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Economies of Note - 10th January

Written by Ian Dobbs on January 10th, 2014.      0 comments

The data out of Australia this week has for the most part come in above expectation. None of it has had a big impact on the currency however, which has continued to drift lower after the squeeze up to 0.9000 against the USD at the end of last week. The trade balance on Tuesday came in at a deficit of -118 billion against an expectation of -300 billion. Exports to China are at a record high, and imports have fallen thanks to a weakening AUD. This could well see the series return to surplus over the coming months. Yesterday we got retail sales data that showed some strength printing at 0.7% vs an expectation of 0.5%. We also saw data on building consents and although the headline number of -1.5% for the month was below expectation, year on year the series is up 22.2%. The highlights of next week’s economic calendar will be consumer sentiment figures on Wednesday and unemployment data on Thursday.

New Zealand
It has been another very quiet week for New Zealand economic data, and indeed for the New Zealand dollar. We have seen the release of some second tier data in the form of vehicle registrations and building consents which both came in on the strong side. That is no real surprise with the economy performing very well at the moment. The new vehicle registrations were up 12% in 2013 and overall have risen to a 29 year high. Building consents were up a solid 11.1% on the month, but much of that gain was attributable to apartments. We also got the release of a small business confidence survey that printed at its highest level since the series began in 1999. Next week isn’t going to provide a lot more to digest with only the NZIER business confidence survey and the house price index set for release.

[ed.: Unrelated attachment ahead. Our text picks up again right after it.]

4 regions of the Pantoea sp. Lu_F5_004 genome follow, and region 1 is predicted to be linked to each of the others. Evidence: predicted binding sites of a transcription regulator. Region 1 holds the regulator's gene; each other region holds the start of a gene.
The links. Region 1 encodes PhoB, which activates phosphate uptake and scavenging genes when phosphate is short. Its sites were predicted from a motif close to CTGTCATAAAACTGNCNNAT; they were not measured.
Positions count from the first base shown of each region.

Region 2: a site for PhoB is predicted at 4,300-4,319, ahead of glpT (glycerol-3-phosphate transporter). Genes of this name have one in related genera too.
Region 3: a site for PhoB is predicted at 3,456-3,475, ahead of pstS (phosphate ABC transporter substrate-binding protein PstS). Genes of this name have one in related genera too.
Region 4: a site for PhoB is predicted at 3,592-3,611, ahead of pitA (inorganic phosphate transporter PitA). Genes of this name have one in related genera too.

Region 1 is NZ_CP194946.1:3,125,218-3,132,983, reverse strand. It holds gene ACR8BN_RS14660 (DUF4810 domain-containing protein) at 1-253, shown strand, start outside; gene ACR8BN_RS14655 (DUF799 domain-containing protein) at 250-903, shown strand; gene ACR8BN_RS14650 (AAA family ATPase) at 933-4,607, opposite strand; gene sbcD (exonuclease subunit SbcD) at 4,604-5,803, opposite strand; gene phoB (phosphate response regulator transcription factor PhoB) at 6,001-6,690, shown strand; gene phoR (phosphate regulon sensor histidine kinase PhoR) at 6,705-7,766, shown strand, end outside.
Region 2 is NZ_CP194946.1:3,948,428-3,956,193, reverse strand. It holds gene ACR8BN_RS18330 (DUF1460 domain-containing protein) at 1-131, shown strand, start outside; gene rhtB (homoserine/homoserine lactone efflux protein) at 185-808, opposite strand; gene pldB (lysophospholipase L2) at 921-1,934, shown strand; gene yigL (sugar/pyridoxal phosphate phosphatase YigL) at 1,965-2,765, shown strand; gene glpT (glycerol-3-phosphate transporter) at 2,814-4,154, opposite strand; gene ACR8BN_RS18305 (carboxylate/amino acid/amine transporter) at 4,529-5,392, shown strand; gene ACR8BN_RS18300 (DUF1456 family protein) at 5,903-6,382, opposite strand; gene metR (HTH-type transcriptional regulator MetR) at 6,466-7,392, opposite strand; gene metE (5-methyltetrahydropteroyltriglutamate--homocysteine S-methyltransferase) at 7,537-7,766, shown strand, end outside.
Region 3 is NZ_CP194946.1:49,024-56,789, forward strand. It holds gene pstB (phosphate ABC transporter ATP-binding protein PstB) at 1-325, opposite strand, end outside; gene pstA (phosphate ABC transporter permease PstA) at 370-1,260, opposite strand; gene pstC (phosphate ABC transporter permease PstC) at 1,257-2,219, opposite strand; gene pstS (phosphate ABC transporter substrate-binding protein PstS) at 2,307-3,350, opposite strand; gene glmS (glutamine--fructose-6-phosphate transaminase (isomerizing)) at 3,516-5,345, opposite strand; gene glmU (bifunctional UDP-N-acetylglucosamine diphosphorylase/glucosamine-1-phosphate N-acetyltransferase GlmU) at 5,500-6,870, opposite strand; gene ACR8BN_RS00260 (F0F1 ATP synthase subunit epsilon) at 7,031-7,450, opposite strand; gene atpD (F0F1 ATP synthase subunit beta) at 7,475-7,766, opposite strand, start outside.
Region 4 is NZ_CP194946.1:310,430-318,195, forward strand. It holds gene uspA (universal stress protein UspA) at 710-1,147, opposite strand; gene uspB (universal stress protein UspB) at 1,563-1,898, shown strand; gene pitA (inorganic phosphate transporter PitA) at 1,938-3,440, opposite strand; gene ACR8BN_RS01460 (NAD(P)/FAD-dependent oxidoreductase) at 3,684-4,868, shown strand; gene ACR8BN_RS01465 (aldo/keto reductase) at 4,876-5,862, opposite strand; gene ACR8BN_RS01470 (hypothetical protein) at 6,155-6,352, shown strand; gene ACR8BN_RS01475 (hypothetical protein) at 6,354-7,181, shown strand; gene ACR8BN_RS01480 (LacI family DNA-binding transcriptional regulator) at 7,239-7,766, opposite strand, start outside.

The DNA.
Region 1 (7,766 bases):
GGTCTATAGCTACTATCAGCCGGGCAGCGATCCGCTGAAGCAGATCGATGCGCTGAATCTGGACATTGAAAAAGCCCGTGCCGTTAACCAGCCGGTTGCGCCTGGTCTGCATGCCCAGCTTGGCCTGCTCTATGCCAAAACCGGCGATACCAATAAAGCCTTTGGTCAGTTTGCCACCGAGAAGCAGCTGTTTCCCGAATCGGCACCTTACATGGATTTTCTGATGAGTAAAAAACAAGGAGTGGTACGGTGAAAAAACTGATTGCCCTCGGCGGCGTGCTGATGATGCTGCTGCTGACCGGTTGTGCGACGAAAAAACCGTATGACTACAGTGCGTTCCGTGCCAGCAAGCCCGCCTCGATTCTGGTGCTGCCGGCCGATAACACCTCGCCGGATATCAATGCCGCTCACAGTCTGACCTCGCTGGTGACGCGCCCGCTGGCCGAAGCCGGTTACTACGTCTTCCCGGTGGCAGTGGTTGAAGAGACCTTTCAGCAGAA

United States
So far this week the news has continued to be positive for the United States. Although Tuesday’s non-manufacturing PMI index came in a touch below expectation, we have seen a good trade balance result since then, and that has caused some economists to revise up their forecasts for fourth quarter GDP. The Fed released the minutes from their last meet yesterday morning and they have supported the view of further tapering to the QE programme. Officials see the benefits of further QE waning, and the risks to financial stability from the programme as growing. This gave the USD a small boost and saw 10 year interest rates back up over 3.0% for the first time since 2011. Officials have also been on the wires this week keen to push the idea that the Fed is nowhere near hitting the brakes on the economy, and that the improving outlook means it is time to ease up on the monetary gas. Although inflation remains subdued, GDP is likely to come in around 3% this year and there is no need for the emergency measures currently being employed. Tonight sees the other key release for the week in the form of the non-farm payrolls report. Expectations are for an increase in employment of around 200k and any result above that will likely lend further support to the USD. Next week we have retail sales, inflation, building permits, and consumer sentiment to draw focus.